Students, the bell tolls for thee

Aug. 24, 2014 @ 03:30 PM

For nearly 30,000 Durham Public Schools students who attend schools on a traditional calendar, the long summer break has come to an end.

They return to class today following several thousand DPS students enrolled in year-round and specialty programs who have already gotten their 2014-15 school years underway.

More than 3,100 year-round students started classes at DPS’ five year-round schools on July 21. Classes began Aug. 7 for nearly 850 students who attend the district’s City of Medicine Academy, J.D. Clement Early College High School and the Middle College And for those principals set to start school on Monday, beware:  Pearsontown Elementary School Principal Rod Teal has issued an ALS ice bucket challenge to all principals in the district. See for yourself at

The summer break has been one marked by a change for DPS. There is new leadership at the top, the district’s leadership team has been reorganized and there have been several key principal reassignments.

“I’m excited,” School Board Chairwoman Heidi Carter said last week. “I think we’re in a really solid position for the start of school. The staff has been as confident as I’ve ever seen them.” 

New Superintendent Bert L’Homme started work last month after spending the last few years as superintendent of Catholic Schools for the Archdiocese of Washington.

L’Homme is a former superintendent of Franklin County Schools and a former DPS associate superintendent.

He inherits a school district where high rates of student suspensions and the ongoing struggle to move state tests scores in the right direction are constant concerns.

In the most recent round of state testing, Durham students scored at a 34.8 percent proficiency rate, which was 11.4 percentage points behind the 46.2 percent state proficiency rating.

While noting some successes, such as the district’s improved graduation rate, L’Homme made it clear at a recent school board work session that there is much work to do.

“I do think we have to be very, very honest with our parents and with our community,” L’Homme said. “We’re still below the state average in almost every category.”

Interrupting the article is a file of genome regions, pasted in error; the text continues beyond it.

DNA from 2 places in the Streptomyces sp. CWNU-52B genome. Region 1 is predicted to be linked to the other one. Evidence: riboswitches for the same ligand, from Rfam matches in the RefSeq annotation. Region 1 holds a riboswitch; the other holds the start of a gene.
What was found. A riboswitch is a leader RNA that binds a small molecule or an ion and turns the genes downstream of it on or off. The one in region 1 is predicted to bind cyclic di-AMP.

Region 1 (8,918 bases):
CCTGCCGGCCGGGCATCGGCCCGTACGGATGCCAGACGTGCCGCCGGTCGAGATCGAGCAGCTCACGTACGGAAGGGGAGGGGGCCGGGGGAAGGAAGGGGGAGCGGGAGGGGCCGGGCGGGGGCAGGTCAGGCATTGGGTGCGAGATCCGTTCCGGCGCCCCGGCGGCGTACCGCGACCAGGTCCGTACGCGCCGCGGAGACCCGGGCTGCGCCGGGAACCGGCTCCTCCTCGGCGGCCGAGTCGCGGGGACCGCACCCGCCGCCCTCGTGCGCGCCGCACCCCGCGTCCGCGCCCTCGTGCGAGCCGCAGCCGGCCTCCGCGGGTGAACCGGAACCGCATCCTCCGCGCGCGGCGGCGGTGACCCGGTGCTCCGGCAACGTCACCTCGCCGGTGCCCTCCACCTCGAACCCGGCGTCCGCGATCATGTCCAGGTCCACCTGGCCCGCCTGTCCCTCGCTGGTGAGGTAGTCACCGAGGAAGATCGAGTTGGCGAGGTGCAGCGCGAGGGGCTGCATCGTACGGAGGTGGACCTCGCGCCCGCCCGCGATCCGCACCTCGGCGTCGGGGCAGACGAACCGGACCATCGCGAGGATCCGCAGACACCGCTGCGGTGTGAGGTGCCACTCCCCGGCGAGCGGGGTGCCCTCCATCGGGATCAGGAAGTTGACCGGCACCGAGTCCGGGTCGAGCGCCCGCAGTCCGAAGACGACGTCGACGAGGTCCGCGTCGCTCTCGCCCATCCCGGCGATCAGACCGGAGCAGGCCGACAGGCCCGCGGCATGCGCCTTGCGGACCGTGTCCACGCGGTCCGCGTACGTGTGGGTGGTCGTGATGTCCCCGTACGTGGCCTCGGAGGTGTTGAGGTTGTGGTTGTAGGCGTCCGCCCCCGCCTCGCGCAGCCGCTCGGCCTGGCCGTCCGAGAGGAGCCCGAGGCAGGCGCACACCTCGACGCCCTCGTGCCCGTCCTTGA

In addition to new leadership, students and parents will notice other changes.

This year, for example, all 33,000 or more students enrolled in Durham Public Schools can breakfast each morning at no charge.

The school board approved the free breakfast program in May in an effort to remove the stigma associated with receiving free or reduced meals at school.

School officials believe the “Breakfast is on Us” program will encourage more students to eat what is widely considered the most important meal of the day.

National data show that school districts with universal free breakfast programs have higher test scores, fewer disciplinary problems and more focused students.

Families in neighborhoods along busy Garrett Road near Jordan High School will find a new stretch of sidewalk extending from Swarthmore Road to the school, giving students the option of walking to Jordan instead of driving or catching a bus.

Although much of the construction appears complete, remaining work could continue to tie up traffic along Garrett Road in the coming days.

The school district’s website -- -- is a good source of information for parents and students who have questions as the first day of school approaches.  

The district has also created an info video for parents with children who will be entering kindergarten. That video can be found at